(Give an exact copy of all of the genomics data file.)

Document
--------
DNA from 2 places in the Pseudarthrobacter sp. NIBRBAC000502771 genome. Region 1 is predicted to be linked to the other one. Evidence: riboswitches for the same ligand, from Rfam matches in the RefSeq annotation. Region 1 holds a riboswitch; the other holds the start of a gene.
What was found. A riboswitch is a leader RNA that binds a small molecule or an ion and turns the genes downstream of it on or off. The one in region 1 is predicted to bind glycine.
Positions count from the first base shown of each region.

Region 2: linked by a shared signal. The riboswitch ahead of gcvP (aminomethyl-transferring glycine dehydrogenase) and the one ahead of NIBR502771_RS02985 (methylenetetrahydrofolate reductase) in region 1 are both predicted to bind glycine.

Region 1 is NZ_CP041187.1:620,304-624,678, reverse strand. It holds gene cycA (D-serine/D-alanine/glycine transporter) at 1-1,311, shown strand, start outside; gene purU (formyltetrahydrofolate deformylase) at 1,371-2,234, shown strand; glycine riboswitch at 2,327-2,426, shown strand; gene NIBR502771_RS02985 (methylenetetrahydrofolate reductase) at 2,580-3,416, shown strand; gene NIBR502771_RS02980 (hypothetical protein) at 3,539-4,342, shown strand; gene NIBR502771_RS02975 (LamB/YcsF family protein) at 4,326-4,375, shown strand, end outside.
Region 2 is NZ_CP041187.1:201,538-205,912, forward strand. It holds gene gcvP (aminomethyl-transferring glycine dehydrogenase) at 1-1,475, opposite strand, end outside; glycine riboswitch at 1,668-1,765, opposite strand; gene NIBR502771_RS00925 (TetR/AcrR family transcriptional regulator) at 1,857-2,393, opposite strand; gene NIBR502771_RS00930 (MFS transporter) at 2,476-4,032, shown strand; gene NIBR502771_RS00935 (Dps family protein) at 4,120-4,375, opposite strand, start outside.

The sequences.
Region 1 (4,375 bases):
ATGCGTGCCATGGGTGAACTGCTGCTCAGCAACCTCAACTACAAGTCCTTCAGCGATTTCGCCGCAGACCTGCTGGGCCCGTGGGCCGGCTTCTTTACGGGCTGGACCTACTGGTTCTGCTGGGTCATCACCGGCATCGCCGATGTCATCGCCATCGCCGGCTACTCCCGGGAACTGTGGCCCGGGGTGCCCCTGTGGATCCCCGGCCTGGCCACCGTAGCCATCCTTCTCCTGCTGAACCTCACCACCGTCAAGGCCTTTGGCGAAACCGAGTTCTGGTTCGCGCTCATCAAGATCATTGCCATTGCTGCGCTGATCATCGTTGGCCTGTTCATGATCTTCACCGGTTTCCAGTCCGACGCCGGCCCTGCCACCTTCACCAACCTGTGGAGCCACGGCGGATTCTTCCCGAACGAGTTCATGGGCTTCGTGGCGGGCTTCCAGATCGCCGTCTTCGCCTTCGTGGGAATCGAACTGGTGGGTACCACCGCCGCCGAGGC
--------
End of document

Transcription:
DNA from 2 places in the Pseudarthrobacter sp. NIBRBAC000502771 genome. Region 1 is predicted to be linked to the other one. Evidence: riboswitches for the same ligand, from Rfam matches in the RefSeq annotation. Region 1 holds a riboswitch; the other holds the start of a gene.
What was found. A riboswitch is a leader RNA that binds a small molecule or an ion and turns the genes downstream of it on or off. The one in region 1 is predicted to bind glycine.
Positions count from the first base shown of each region.

Region 2: linked by a shared signal. The riboswitch ahead of gcvP (aminomethyl-transferring glycine dehydrogenase) and the one ahead of NIBR502771_RS02985 (methylenetetrahydrofolate reductase) in region 1 are both predicted to bind glycine.

Region 1 is NZ_CP041187.1:620,304-624,678, reverse strand. It holds gene cycA (D-serine/D-alanine/glycine transporter) at 1-1,311, shown strand, start outside; gene purU (formyltetrahydrofolate deformylase) at 1,371-2,234, shown strand; glycine riboswitch at 2,327-2,426, shown strand; gene NIBR502771_RS02985 (methylenetetrahydrofolate reductase) at 2,580-3,416, shown strand; gene NIBR502771_RS02980 (hypothetical protein) at 3,539-4,342, shown strand; gene NIBR502771_RS02975 (LamB/YcsF family protein) at 4,326-4,375, shown strand, end outside.
Region 2 is NZ_CP041187.1:201,538-205,912, forward strand. It holds gene gcvP (aminomethyl-transferring glycine dehydrogenase) at 1-1,475, opposite strand, end outside; glycine riboswitch at 1,668-1,765, opposite strand; gene NIBR502771_RS00925 (TetR/AcrR family transcriptional regulator) at 1,857-2,393, opposite strand; gene NIBR502771_RS00930 (MFS transporter) at 2,476-4,032, shown strand; gene NIBR502771_RS00935 (Dps family protein) at 4,120-4,375, opposite strand, start outside.

The sequences.
Region 1 (4,375 bases):
ATGCGTGCCATGGGTGAACTGCTGCTCAGCAACCTCAACTACAAGTCCTTCAGCGATTTCGCCGCAGACCTGCTGGGCCCGTGGGCCGGCTTCTTTACGGGCTGGACCTACTGGTTCTGCTGGGTCATCACCGGCATCGCCGATGTCATCGCCATCGCCGGCTACTCCCGGGAACTGTGGCCCGGGGTGCCCCTGTGGATCCCCGGCCTGGCCACCGTAGCCATCCTTCTCCTGCTGAACCTCACCACCGTCAAGGCCTTTGGCGAAACCGAGTTCTGGTTCGCGCTCATCAAGATCATTGCCATTGCTGCGCTGATCATCGTTGGCCTGTTCATGATCTTCACCGGTTTCCAGTCCGACGCCGGCCCTGCCACCTTCACCAACCTGTGGAGCCACGGCGGATTCTTCCCGAACGAGTTCATGGGCTTCGTGGCGGGCTTCCAGATCGCCGTCTTCGCCTTCGTGGGAATCGAACTGGTGGGTACCACCGCCGCCGAGGC